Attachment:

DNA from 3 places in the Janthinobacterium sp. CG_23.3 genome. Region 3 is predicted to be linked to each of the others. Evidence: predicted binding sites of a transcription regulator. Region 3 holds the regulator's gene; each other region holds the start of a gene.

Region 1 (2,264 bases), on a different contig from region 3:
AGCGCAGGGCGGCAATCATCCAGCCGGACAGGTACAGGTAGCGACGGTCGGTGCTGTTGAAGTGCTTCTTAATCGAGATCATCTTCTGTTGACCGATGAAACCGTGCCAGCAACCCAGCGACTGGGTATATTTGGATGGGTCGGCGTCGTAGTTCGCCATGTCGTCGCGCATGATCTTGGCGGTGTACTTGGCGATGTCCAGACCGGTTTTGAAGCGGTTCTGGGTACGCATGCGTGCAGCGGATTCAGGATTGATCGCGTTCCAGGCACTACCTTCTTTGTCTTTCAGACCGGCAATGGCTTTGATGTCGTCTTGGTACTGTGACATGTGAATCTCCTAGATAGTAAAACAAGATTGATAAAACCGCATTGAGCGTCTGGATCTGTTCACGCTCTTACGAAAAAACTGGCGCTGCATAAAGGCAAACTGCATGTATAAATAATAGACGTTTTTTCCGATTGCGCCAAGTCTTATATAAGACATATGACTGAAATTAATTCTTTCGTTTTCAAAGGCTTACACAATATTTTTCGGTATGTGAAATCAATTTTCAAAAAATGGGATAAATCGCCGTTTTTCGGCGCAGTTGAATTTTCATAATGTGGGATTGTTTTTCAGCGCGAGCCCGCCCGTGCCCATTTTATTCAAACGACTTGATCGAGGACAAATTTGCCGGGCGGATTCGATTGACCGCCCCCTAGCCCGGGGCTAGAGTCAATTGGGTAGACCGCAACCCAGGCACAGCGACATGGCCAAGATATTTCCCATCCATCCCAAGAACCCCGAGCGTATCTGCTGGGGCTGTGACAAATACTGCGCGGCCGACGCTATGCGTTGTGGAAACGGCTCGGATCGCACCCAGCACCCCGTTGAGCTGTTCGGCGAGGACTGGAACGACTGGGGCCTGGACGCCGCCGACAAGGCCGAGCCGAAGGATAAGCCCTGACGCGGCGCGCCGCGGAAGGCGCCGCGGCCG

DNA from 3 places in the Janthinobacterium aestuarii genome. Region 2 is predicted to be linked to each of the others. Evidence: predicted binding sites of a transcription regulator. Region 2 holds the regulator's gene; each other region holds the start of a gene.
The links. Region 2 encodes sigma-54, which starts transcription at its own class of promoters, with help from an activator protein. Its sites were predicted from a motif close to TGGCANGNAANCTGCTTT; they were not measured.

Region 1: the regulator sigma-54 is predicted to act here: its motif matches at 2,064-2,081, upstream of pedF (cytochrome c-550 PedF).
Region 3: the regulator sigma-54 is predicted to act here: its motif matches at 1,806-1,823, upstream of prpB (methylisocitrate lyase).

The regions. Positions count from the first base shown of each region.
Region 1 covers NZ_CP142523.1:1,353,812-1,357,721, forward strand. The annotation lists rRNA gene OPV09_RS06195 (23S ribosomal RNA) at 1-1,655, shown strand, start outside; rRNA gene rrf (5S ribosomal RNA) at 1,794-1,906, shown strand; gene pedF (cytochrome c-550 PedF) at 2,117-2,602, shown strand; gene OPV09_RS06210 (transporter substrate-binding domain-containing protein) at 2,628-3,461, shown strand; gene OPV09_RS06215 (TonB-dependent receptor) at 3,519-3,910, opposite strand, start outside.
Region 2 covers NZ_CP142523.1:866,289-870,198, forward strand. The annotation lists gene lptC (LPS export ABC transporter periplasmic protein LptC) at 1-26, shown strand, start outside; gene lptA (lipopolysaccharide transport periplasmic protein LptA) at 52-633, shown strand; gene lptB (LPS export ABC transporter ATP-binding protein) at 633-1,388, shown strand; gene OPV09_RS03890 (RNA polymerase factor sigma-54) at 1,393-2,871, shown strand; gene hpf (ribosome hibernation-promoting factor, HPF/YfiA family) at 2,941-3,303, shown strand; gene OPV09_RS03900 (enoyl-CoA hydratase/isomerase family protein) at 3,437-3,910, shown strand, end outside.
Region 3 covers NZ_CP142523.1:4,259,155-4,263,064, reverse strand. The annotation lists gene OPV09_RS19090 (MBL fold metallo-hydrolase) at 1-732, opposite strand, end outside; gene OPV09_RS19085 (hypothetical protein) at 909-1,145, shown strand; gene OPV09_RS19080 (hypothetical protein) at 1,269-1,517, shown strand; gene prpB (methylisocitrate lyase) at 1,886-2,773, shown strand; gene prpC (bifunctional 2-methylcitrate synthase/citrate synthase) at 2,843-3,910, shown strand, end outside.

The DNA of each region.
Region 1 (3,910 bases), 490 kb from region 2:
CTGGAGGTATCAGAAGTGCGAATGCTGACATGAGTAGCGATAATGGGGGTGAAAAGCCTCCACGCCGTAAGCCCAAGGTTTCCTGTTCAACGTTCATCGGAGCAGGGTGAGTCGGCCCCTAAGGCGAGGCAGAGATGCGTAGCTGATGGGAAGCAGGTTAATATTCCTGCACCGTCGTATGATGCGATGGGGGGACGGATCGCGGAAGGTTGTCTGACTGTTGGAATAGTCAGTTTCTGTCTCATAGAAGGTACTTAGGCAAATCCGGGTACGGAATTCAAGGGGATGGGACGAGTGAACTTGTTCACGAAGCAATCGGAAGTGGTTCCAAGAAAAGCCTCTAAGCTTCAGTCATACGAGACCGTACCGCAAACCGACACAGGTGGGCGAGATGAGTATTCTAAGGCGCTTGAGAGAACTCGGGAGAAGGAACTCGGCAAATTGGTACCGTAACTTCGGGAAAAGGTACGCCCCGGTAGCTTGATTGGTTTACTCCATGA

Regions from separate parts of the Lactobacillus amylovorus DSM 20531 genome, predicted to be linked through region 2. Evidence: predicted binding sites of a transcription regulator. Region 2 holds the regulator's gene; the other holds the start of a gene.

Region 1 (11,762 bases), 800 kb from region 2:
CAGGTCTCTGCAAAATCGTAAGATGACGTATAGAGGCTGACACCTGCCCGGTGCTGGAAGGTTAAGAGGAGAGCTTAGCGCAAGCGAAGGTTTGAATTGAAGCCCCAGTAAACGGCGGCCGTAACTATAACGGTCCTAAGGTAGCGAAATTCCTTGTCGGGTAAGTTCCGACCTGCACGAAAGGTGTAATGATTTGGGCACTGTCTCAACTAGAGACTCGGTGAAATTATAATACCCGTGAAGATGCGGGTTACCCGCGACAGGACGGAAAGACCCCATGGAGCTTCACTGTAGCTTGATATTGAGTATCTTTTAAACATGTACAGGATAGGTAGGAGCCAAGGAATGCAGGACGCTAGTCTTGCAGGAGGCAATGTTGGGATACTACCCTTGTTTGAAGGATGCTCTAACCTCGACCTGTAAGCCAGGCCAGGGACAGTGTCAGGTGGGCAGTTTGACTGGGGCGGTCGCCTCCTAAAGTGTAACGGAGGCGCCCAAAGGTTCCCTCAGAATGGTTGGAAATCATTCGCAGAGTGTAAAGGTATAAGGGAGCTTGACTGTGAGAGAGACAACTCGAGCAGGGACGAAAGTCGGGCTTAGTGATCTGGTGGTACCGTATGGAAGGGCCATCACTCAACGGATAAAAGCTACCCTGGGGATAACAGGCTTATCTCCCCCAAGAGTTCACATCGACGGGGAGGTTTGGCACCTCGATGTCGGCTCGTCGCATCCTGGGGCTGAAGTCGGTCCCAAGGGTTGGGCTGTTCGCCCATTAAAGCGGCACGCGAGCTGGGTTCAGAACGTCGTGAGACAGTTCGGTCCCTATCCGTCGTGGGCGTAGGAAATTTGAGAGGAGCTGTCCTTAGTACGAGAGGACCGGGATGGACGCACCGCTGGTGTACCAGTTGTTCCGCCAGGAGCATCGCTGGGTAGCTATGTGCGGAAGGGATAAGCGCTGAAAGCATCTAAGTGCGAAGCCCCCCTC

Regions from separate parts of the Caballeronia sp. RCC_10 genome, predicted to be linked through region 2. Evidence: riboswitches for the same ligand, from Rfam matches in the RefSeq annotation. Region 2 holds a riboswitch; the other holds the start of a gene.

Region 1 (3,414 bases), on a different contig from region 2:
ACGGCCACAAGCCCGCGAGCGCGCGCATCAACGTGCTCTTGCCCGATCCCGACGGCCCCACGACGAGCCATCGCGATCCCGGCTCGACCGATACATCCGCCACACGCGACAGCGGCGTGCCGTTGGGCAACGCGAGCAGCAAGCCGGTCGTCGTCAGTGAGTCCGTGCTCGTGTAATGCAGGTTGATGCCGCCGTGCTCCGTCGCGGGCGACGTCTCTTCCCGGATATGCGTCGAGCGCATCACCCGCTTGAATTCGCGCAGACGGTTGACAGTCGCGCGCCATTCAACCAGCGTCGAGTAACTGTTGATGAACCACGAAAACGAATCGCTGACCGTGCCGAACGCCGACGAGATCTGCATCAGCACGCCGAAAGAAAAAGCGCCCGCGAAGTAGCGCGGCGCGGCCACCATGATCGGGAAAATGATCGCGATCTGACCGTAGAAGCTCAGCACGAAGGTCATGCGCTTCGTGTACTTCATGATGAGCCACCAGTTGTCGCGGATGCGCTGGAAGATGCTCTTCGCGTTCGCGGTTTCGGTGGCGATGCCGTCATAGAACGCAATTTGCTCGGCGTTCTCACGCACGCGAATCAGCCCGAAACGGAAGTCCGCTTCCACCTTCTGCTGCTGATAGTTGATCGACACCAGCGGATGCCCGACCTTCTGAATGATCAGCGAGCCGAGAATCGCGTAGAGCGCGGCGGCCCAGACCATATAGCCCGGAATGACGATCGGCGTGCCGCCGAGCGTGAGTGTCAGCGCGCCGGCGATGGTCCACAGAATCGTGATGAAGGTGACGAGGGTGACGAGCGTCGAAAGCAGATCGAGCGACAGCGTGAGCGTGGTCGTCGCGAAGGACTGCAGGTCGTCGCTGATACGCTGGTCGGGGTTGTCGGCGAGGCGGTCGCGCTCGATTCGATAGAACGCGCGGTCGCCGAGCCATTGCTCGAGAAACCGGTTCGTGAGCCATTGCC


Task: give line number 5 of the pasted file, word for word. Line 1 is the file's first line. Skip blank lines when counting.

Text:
The links. Region 2 encodes sigma-54, which starts transcription at its own class of promoters, with help from an activator protein. Its sites were predicted from a motif close to TGGCANGNAANCTGCTTT; they were not measured.